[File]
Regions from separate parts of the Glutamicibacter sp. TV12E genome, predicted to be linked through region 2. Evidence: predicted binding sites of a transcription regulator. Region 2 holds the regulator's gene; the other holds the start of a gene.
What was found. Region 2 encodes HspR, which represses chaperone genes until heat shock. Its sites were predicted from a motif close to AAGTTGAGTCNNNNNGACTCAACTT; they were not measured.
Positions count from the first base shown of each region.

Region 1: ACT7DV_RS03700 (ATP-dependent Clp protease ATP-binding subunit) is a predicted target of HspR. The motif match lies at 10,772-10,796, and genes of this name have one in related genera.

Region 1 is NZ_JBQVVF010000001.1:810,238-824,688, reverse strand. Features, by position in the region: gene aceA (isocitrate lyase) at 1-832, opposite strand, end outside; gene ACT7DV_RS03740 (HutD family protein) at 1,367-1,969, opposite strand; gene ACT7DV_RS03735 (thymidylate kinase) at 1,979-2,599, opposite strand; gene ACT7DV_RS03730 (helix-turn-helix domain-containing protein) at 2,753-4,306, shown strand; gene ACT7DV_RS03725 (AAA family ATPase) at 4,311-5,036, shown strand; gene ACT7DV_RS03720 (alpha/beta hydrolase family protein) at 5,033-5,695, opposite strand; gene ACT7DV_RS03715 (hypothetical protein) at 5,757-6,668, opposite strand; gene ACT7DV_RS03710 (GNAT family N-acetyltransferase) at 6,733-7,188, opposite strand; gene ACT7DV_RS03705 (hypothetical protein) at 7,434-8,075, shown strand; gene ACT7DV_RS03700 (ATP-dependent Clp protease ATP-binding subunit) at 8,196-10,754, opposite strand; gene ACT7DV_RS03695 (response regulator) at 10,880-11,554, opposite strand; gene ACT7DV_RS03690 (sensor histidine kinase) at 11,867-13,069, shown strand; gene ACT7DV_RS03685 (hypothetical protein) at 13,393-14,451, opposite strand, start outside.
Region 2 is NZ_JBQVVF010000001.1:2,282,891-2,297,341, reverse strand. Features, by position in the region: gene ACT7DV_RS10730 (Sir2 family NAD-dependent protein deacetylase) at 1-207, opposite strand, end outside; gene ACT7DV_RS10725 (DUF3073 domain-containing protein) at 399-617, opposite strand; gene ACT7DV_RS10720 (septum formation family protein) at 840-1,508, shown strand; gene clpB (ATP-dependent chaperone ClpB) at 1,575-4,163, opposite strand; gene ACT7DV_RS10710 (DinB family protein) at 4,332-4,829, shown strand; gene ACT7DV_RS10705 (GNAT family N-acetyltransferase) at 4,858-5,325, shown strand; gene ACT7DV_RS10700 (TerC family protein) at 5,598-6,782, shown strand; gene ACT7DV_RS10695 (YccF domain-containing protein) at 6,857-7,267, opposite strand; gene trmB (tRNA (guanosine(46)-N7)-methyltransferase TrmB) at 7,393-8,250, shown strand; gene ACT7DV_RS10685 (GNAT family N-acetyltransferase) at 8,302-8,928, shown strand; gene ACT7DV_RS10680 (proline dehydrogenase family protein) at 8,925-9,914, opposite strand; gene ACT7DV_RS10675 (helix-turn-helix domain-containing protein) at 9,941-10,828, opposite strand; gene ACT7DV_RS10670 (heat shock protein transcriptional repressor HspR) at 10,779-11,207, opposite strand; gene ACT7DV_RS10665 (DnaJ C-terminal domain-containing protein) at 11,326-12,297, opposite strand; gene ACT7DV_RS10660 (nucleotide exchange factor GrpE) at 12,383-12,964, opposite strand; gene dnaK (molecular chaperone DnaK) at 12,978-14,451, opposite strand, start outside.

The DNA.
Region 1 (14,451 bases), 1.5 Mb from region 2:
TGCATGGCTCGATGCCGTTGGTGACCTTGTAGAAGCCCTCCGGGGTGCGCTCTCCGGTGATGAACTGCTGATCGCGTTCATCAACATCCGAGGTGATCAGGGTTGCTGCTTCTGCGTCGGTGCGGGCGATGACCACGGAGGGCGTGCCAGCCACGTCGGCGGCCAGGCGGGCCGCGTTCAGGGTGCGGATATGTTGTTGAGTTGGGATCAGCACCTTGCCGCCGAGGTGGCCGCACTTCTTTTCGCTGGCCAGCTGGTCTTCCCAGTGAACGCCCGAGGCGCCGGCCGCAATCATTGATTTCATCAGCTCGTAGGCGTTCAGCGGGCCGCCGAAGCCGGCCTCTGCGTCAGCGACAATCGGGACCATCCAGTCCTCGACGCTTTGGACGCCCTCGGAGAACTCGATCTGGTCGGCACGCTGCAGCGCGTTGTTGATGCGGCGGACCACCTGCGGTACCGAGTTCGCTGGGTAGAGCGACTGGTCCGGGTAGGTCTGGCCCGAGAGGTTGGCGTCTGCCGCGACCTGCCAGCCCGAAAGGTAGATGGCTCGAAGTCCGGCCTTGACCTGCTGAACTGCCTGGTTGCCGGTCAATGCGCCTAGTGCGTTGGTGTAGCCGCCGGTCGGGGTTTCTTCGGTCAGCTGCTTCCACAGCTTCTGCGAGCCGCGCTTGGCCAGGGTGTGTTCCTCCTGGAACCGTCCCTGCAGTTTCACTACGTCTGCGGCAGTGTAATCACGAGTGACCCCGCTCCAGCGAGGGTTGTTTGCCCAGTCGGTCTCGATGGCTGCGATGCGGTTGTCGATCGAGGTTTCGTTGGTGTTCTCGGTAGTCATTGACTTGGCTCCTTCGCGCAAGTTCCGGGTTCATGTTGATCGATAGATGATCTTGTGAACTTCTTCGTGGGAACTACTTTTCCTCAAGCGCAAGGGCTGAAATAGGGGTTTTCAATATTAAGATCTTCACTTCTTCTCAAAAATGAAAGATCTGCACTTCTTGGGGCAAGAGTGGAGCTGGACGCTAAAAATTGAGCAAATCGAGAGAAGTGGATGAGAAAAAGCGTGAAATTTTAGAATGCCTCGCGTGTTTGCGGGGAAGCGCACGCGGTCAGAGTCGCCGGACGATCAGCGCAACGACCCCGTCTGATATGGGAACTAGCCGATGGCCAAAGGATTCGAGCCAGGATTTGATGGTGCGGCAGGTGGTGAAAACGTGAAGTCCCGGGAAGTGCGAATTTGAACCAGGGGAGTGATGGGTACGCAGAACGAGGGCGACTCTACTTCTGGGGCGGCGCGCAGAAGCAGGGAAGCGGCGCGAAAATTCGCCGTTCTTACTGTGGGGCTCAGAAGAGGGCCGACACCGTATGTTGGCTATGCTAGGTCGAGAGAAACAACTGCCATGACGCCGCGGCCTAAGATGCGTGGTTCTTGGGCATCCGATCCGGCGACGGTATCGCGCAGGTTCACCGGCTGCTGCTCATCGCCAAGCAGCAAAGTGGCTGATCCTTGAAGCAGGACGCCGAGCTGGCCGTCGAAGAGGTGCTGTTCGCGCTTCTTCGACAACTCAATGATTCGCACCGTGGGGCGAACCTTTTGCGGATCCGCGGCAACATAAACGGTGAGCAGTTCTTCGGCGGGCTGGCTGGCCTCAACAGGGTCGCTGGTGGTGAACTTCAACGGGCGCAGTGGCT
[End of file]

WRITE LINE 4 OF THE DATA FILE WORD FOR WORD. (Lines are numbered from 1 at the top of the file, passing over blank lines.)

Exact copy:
Region 1: ACT7DV_RS03700 (ATP-dependent Clp protease ATP-binding subunit) is a predicted target of HspR. The motif match lies at 10,772-10,796, and genes of this name have one in related genera.